Solyndra’s product was a CIGS thin film wrapped around a glass tube, which was then inserted into a slightly larger glass tube. It looked exactly like a black fluorescent bulb. Solyndra can get away with this manufacturing, which is basically a miniature greenhouse, by relying on that low temperature coefficient of the CIGS cells. So it’s not so much that the CIGS drove the design, but that the CIGS allowed for their design to be built.
Each tube is inserted into a rack with electrical connectors. The racking leaves considerable room between the tubes, which lowers the wind, snow and rain loads on the tubes. The tubes themselves also have a limited area inside that’s covered with the cell because of the gap between the inner and outer surfaces. Maybe 40% of the overall area is covered with a cell.
Ok, so here’s the value proposition: using Solyndra panels you can just lay the “panels” right on the roof, no tools, no ballast, no worries. It also means you don’t have to space them out to avoid shading. And don’t get me wrong, as someone that’s been through repeated rounds of engineering due to wind loading, this is a major bonus.
So here’s the problem
So this all sounds great until you consider the fact that less than 40% of the roof is actually covered with cells. And since those cells are CIGS, not silicon, they’re also producing less power per square meter anyway. The result is that a Solyndra array produces way less power than a conventional one on the same roof.
Consider the case where the power being produced is a fixed price, say 25 cents a kWh. In this case the income from the array is a simple multiple of the “peak power” the array will generate on the perfect day. In the case of Toronto, a conventional panel at 30 degrees tilt will produce about 1150 kWh per 1000 Watts of peak power you install.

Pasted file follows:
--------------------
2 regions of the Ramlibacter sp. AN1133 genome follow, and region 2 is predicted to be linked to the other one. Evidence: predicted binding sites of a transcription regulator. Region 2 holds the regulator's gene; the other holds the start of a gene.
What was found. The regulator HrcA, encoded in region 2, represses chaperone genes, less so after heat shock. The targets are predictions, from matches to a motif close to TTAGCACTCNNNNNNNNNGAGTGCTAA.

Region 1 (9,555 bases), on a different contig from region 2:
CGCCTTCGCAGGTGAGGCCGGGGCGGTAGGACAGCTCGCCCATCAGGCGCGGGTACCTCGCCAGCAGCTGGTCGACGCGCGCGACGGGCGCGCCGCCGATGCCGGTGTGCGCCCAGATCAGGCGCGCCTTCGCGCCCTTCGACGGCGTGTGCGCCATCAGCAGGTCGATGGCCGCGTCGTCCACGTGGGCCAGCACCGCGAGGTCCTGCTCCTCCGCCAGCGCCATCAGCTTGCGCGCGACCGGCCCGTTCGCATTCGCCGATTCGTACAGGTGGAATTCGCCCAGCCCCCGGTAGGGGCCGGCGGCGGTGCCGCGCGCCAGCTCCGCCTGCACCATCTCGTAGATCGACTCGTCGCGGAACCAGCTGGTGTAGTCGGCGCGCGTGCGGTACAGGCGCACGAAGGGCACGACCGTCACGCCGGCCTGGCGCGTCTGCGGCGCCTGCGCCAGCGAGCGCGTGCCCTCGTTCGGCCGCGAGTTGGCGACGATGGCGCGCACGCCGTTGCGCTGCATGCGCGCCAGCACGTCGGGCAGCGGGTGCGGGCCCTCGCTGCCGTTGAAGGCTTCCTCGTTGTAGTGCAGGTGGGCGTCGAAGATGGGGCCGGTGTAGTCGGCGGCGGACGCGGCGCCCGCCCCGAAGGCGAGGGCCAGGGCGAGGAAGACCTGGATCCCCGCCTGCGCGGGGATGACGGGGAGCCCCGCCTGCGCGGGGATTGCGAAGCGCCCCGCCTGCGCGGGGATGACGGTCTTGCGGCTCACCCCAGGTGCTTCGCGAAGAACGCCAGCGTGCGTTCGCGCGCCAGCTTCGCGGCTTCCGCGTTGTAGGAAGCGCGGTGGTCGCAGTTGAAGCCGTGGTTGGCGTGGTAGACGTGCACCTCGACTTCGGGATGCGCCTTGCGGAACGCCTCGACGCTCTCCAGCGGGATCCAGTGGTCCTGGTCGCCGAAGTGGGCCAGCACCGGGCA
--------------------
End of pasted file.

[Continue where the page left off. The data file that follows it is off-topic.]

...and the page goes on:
Now what do you do with that money? In the market Solyndra was targeting, large commercial roofs, you use the income to lease the roof from the property owner. You keep the difference between the income and the lease payments.
Since the Solyndra panel has so much less power per square meter, that means the system owner is making less money. They means they can afford to pay less to the property owner… maybe to the point where it doesn’t make sense to even bother. The only principle when designing for these sorts of systems it to get every single Watt you can onto that roof.
A conventional system on the same roof faces problems of its own. Since the panels have to be tilted up to face the sun, you need to space them out to avoid the panels shading each other when the sun is low in the sky in the winter. But that spacing, even up here in Toronto at high latitudes, takes up about 50% in the worst case, and you can reduce that if you’re willing to accept a little loss in performance. 30 to 40% loss is not unreasonable.
So in one case I have conventional technology that’s being driven down in price through supply and demand and gets about 60% “area efficiency”, and in the other I have a custom system that’s made by a single vendor and gets maybe 30% area efficiency — oh, did I mention CIGS is less efficient than silicon?
It just didn’t make sense
I ran the numbers six ways to Sunday and it just never worked out. There were definitely some cases where I might consider it, where the structural limits of the roof were questionable for instance, but all of the other benefits, including much lower install costs, were wiped out by being able to use off the shelf equipment when you use standard panels. I can’t imagine that other installers came to radically different conclusions.
Solyndra, and the administration, can blame this on China all they want, but in my opinion the problem was the product, not the country.